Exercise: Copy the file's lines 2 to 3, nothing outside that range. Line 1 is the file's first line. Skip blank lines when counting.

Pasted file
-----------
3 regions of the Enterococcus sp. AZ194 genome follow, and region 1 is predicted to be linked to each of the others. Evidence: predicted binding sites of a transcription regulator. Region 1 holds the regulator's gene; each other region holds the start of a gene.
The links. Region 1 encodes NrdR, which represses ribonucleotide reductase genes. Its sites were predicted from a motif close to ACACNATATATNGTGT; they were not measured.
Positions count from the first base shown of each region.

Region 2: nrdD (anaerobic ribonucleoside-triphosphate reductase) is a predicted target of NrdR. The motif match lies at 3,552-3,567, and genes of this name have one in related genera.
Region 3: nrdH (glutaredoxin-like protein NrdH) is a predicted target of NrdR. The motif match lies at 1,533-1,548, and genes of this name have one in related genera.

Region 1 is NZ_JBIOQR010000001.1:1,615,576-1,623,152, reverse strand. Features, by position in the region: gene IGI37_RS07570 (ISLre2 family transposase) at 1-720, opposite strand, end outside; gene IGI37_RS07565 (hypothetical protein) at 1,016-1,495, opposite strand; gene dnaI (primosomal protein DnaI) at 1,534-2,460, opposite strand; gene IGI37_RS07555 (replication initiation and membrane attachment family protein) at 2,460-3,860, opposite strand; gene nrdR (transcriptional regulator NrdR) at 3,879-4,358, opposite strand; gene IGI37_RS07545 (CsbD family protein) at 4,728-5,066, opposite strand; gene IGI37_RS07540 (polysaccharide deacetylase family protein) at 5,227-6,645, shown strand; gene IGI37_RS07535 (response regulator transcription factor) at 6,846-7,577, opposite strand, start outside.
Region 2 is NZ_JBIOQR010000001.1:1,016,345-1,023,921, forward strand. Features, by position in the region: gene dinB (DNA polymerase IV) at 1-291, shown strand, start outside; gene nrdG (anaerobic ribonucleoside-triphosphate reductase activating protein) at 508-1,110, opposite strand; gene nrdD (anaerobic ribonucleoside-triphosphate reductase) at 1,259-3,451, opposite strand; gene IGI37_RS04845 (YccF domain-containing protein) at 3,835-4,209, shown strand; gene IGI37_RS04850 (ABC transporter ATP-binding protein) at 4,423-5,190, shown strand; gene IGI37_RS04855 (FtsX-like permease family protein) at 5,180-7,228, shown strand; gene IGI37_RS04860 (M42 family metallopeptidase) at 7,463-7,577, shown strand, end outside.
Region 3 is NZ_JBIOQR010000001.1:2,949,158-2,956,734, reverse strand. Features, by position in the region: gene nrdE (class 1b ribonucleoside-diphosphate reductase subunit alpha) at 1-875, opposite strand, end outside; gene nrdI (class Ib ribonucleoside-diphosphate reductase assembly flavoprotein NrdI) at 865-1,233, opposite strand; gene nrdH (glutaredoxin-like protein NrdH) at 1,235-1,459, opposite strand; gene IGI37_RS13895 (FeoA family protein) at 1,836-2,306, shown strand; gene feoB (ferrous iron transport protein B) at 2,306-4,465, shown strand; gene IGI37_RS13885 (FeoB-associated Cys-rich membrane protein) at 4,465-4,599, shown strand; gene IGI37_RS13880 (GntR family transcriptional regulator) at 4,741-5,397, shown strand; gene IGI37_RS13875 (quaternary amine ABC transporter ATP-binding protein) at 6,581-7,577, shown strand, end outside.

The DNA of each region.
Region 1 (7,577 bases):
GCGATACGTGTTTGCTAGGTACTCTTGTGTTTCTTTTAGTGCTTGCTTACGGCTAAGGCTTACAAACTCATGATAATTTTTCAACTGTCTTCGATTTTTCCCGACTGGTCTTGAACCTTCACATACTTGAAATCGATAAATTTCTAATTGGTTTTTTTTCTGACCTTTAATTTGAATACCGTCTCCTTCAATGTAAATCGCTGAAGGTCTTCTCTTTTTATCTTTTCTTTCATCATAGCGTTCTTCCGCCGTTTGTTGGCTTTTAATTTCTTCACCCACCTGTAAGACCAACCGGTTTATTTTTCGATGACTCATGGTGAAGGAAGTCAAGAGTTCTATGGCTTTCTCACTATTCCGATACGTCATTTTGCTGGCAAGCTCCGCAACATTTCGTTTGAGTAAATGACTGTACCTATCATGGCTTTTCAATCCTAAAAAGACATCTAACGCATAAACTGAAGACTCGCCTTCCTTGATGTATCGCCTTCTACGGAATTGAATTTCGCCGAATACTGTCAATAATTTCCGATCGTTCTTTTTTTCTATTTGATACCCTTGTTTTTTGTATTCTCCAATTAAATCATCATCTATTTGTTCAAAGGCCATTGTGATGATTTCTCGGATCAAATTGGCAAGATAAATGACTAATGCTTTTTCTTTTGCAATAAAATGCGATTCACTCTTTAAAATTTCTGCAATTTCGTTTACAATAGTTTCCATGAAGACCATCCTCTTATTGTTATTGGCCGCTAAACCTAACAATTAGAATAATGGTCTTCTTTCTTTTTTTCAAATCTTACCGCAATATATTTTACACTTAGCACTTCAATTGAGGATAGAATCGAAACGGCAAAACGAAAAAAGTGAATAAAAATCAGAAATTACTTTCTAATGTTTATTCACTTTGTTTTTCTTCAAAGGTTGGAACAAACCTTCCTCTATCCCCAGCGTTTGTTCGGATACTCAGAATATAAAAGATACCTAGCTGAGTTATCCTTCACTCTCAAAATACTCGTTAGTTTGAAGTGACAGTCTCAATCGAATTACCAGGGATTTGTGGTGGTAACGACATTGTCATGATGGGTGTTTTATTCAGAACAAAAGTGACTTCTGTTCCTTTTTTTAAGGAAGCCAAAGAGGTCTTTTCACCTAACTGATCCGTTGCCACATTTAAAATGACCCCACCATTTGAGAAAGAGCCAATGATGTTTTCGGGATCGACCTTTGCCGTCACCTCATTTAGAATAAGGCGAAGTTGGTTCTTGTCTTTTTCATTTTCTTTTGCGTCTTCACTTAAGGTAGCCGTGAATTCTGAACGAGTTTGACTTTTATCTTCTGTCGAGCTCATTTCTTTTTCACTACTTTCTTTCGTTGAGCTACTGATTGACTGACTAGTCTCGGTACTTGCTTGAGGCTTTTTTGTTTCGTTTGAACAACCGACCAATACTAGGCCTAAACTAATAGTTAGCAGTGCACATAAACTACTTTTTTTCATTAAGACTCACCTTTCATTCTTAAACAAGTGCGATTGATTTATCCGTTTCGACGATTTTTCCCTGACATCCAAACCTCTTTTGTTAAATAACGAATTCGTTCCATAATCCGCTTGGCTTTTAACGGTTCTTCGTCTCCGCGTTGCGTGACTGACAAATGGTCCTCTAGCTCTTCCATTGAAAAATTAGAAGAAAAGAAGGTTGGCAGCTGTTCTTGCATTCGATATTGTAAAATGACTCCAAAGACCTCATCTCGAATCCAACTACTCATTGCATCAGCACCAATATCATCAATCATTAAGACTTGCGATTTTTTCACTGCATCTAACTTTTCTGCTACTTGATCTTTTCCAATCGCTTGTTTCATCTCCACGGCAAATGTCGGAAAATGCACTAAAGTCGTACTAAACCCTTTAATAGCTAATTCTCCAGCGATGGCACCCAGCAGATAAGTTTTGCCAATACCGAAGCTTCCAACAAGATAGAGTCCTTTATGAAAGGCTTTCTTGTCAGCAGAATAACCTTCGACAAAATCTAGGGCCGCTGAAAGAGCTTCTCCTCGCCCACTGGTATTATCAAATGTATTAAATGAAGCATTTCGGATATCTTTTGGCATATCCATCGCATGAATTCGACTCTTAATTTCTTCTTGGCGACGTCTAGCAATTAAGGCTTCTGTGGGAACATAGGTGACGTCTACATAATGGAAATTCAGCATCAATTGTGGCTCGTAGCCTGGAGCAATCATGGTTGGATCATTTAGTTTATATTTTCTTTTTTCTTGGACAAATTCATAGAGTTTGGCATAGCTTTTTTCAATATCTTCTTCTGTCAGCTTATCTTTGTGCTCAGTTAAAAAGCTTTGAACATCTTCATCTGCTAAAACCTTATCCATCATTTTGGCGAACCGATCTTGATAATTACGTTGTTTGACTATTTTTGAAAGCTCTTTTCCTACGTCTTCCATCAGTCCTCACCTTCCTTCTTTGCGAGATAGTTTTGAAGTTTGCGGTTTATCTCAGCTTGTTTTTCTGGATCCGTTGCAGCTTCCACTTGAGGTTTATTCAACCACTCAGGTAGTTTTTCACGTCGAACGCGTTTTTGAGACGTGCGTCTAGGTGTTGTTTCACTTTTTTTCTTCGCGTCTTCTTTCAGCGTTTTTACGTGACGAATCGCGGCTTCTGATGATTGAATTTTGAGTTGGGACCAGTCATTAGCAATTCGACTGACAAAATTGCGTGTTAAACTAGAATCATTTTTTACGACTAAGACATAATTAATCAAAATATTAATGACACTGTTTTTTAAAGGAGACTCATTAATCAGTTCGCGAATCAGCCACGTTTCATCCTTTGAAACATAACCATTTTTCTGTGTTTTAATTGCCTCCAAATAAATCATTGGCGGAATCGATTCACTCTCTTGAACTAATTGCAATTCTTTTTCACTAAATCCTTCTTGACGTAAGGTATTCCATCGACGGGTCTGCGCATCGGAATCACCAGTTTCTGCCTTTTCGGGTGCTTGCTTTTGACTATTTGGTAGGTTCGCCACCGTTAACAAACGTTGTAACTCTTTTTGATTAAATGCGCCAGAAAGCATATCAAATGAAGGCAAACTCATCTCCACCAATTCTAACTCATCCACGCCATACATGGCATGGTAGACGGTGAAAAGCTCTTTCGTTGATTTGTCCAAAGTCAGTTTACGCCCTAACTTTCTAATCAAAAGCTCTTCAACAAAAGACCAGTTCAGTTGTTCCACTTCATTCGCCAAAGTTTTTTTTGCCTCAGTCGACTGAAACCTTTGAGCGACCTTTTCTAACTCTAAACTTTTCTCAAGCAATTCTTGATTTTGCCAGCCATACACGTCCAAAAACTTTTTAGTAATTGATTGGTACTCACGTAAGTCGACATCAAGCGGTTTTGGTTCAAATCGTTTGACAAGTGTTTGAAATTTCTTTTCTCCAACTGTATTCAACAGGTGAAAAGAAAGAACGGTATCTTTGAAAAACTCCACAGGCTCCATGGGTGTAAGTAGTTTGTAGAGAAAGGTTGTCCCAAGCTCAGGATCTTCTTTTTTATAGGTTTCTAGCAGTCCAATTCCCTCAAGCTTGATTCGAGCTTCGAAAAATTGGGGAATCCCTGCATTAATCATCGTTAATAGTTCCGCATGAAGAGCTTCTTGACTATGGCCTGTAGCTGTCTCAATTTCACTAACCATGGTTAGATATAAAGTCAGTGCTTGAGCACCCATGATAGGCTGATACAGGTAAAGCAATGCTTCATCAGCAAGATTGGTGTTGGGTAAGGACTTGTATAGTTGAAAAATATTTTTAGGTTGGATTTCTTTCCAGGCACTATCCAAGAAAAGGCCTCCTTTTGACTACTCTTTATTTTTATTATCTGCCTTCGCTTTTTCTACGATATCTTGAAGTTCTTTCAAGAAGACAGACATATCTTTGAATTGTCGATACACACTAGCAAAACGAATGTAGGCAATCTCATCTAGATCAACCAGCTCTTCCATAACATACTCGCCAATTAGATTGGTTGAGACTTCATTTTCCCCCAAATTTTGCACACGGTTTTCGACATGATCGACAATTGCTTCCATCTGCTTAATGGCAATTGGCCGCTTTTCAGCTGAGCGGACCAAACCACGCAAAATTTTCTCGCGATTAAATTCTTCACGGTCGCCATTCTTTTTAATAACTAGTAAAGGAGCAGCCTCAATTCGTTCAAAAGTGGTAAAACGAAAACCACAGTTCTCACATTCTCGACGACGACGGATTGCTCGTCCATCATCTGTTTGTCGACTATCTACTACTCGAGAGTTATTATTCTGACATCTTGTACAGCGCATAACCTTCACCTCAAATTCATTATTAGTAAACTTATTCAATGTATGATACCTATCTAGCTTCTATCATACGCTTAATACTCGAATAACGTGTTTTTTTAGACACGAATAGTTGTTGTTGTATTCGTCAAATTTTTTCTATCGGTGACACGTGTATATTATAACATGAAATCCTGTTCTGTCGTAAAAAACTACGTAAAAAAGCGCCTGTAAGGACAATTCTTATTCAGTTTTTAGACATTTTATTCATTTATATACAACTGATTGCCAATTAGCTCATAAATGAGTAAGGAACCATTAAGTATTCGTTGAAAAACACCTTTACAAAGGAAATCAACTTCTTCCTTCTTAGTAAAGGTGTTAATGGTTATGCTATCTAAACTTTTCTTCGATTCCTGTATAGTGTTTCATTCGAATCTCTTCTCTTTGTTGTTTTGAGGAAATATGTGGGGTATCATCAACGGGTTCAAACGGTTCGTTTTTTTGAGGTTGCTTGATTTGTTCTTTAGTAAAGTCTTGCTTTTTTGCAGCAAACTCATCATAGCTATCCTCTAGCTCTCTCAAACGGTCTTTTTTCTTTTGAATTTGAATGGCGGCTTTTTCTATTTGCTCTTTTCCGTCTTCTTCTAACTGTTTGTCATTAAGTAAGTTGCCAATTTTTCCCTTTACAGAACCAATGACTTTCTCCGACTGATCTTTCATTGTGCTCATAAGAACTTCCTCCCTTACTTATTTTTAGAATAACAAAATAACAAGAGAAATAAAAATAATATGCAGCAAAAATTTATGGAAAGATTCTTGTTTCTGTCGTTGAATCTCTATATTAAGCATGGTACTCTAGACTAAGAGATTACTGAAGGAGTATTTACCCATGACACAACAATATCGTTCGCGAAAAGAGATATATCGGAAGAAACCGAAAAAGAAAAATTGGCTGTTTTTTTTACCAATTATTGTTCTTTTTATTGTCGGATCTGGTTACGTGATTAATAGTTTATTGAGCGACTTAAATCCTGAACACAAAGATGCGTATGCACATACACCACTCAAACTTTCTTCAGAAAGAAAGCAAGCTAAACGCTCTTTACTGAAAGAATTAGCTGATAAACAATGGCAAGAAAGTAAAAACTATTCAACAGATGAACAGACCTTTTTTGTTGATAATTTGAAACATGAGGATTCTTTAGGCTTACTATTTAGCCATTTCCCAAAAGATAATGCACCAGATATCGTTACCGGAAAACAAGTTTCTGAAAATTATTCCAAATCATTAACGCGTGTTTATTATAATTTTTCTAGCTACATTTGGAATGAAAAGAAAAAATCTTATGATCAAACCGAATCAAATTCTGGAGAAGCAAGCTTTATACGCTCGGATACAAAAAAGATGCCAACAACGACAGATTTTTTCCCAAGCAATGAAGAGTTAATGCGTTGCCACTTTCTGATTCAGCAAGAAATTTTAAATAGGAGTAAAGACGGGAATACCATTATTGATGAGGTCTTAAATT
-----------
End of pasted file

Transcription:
The links. Region 1 encodes NrdR, which represses ribonucleotide reductase genes. Its sites were predicted from a motif close to ACACNATATATNGTGT; they were not measured.
Positions count from the first base shown of each region.